Each poker room will retain their separate brands and operate on the PokerStars client under a “dual-brand strategy.” Liquidity will be shared, with Full Tilt players transitioning to the StarsCoin loyalty club benefits in place at PokerStars.
Parent company Amaya announced the decision Tuesday after PokerTube broke the story on Monday. Declining player traffic was cited as the main reason, as Full Tilt has tumbled from the top ten in cash game action following a restructuring last summer aimed at leveling the playing field between recreational and pro players.
What Happens Now
The merger takes effect on April 1 and will result in all players having “one Stars Account for Full Tilt, PokerStars, BetStars, StarsDraft and Duel,” the online gambling brands available at Amaya that include poker, casino, sports betting, and daily fantasy sports.
Players with accounts at both sites will use their PokerStars account and moniker, with their Full Tilt screen name being put out to pasture. Players with only a Full Tilt account will see their account details transferred to a Stars account. Current Full Tilt screen names will remain, unless a PokerStars player has already laid claim to that handle.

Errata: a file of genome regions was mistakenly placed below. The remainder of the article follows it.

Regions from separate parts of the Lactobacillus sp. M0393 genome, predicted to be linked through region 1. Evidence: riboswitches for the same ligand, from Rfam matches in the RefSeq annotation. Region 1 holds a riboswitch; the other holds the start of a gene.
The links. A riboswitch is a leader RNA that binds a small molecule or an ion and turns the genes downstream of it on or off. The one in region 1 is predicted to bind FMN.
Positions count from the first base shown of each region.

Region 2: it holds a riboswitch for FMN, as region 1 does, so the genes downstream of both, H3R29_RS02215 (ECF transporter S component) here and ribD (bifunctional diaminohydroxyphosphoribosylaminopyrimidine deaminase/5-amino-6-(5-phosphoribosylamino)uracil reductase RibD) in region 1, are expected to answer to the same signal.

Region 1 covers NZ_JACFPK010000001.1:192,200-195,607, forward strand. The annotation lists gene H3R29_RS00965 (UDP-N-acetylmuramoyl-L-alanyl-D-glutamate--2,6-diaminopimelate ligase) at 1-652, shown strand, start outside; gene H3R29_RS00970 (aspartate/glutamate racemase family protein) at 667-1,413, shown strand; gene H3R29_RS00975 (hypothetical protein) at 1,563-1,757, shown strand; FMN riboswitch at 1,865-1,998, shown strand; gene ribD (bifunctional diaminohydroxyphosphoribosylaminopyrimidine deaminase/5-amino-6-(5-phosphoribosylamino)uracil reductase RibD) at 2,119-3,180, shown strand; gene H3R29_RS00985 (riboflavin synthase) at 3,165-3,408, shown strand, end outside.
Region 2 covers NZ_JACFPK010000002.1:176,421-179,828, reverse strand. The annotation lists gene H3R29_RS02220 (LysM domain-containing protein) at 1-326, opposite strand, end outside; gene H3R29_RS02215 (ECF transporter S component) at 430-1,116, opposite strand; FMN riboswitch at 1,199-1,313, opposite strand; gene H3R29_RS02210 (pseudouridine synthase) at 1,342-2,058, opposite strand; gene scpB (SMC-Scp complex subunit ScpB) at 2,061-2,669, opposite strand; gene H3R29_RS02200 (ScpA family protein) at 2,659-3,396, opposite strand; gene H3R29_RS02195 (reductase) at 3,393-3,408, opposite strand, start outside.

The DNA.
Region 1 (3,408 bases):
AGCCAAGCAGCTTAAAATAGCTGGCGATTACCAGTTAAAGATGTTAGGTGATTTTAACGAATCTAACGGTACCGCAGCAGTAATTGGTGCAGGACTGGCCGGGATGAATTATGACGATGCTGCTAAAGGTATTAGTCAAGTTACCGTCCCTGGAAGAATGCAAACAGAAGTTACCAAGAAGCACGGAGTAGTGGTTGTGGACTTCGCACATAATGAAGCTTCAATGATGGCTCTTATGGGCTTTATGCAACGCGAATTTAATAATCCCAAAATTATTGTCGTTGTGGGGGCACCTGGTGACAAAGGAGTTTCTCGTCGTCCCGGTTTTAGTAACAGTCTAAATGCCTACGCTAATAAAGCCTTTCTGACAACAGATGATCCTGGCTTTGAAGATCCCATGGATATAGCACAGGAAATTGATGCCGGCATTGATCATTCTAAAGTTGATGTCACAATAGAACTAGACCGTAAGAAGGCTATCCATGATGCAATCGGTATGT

Players will be able to log on and play at either PokerStars or Full Tilt, with all assets from Full Tilt accounts carried over to the new Stars account. Any pending bonuses, Edge rewards and ring game tickets of Full Tilt players will be converted to real money. Tournament dollars and tickets will become T-Money (T$). Full Tilt points will convert at the rate of 2.5 to 1 StarsCoin.
“Full Tilt players will continue to enjoy the brand experience they love, with the continuation of Full Tilt avatars and innovative rewards, such as The Deal,” stated the press release. “Players will also enjoy access to a larger variety of games, buy-in levels and tournaments, as well as access to larger prize pools and faster service of games. PokerStars players will also enjoy a boost in liquidity, as well as improved software from a larger and more focused development team.”
It was pointed out by Amaya that Full Tilt “continues to be a profitable poker room” despite the drop in market share. The merger will likely result in saving costs, with a number of employees in the Dublin office rumored to be on the chopping block.
Full Tilt, known for introducing Rush Poker, as well as hosting the highest stakes online cash games during its prime, was at one point in time the chief rival of PokerStars. The site made a remarkable comeback upon re-launching in November 2013 after shutting down over the Black Friday fallout in 2011. Rational Group bailed out Full Tilt in 2012 before selling the site, along with PokerStars, to Amaya in the summer of 2014 for $4.9 billion.